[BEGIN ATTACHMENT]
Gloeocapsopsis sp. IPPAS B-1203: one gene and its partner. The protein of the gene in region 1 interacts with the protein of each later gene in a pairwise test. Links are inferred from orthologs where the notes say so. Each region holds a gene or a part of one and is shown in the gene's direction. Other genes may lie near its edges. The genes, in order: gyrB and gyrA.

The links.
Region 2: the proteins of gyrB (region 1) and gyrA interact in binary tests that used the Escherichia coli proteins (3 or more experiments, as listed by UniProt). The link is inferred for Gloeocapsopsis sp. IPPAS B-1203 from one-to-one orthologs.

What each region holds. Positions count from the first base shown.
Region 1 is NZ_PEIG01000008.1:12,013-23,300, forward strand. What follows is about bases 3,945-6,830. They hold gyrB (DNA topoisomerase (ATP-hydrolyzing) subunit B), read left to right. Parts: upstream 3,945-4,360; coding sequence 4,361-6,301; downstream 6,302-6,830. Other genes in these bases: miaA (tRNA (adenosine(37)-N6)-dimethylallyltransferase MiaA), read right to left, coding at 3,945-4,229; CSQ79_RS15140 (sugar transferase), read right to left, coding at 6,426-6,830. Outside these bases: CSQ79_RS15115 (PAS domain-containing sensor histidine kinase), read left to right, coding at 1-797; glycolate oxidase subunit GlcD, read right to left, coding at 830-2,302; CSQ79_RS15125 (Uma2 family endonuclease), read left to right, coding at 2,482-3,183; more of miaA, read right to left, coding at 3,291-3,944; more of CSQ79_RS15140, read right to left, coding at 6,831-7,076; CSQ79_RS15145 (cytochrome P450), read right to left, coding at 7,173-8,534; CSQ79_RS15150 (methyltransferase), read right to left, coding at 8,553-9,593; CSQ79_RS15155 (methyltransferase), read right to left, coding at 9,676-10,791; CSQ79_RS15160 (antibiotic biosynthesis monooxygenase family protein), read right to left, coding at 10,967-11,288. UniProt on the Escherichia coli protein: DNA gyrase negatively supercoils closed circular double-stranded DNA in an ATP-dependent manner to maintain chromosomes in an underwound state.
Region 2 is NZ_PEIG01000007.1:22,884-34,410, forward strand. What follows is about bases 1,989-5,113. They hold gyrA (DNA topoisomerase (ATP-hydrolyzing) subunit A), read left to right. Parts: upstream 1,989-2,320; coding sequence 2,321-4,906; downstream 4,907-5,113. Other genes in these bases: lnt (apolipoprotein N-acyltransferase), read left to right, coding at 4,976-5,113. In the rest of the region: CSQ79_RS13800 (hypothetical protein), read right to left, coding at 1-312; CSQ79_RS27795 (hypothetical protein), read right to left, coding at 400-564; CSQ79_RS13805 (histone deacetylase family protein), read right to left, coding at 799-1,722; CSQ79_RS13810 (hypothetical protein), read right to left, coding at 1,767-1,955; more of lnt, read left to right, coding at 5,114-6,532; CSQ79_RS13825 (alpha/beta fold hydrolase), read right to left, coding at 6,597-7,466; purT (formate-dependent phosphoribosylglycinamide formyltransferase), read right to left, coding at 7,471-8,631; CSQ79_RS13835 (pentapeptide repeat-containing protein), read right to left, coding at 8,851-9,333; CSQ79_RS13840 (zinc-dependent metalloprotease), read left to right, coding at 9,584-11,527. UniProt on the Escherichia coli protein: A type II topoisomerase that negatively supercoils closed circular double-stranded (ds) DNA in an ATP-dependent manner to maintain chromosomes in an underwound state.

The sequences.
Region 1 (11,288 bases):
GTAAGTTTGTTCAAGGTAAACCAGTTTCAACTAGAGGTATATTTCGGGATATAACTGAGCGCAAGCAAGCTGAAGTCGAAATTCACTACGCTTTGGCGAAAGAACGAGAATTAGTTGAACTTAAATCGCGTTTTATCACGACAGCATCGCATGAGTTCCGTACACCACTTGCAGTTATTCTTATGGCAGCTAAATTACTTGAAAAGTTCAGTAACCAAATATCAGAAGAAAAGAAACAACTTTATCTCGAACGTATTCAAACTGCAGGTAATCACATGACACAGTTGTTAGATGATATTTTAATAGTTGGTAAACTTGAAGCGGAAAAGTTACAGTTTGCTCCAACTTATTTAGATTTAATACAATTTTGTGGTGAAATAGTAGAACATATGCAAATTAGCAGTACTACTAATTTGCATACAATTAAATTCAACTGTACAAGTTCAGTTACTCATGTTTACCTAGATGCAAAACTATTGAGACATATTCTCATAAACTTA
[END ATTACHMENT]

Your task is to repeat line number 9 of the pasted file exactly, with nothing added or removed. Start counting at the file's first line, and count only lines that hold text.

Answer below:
GTAAGTTTGTTCAAGGTAAACCAGTTTCAACTAGAGGTATATTTCGGGATATAACTGAGCGCAAGCAAGCTGAAGTCGAAATTCACTACGCTTTGGCGAAAGAACGAGAATTAGTTGAACTTAAATCGCGTTTTATCACGACAGCATCGCATGAGTTCCGTACACCACTTGCAGTTATTCTTATGGCAGCTAAATTACTTGAAAAGTTCAGTAACCAAATATCAGAAGAAAAGAAACAACTTTATCTCGAACGTATTCAAACTGCAGGTAATCACATGACACAGTTGTTAGATGATATTTTAATAGTTGGTAAACTTGAAGCGGAAAAGTTACAGTTTGCTCCAACTTATTTAGATTTAATACAATTTTGTGGTGAAATAGTAGAACATATGCAAATTAGCAGTACTACTAATTTGCATACAATTAAATTCAACTGTACAAGTTCAGTTACTCATGTTTACCTAGATGCAAAACTATTGAGACATATTCTCATAAACTTA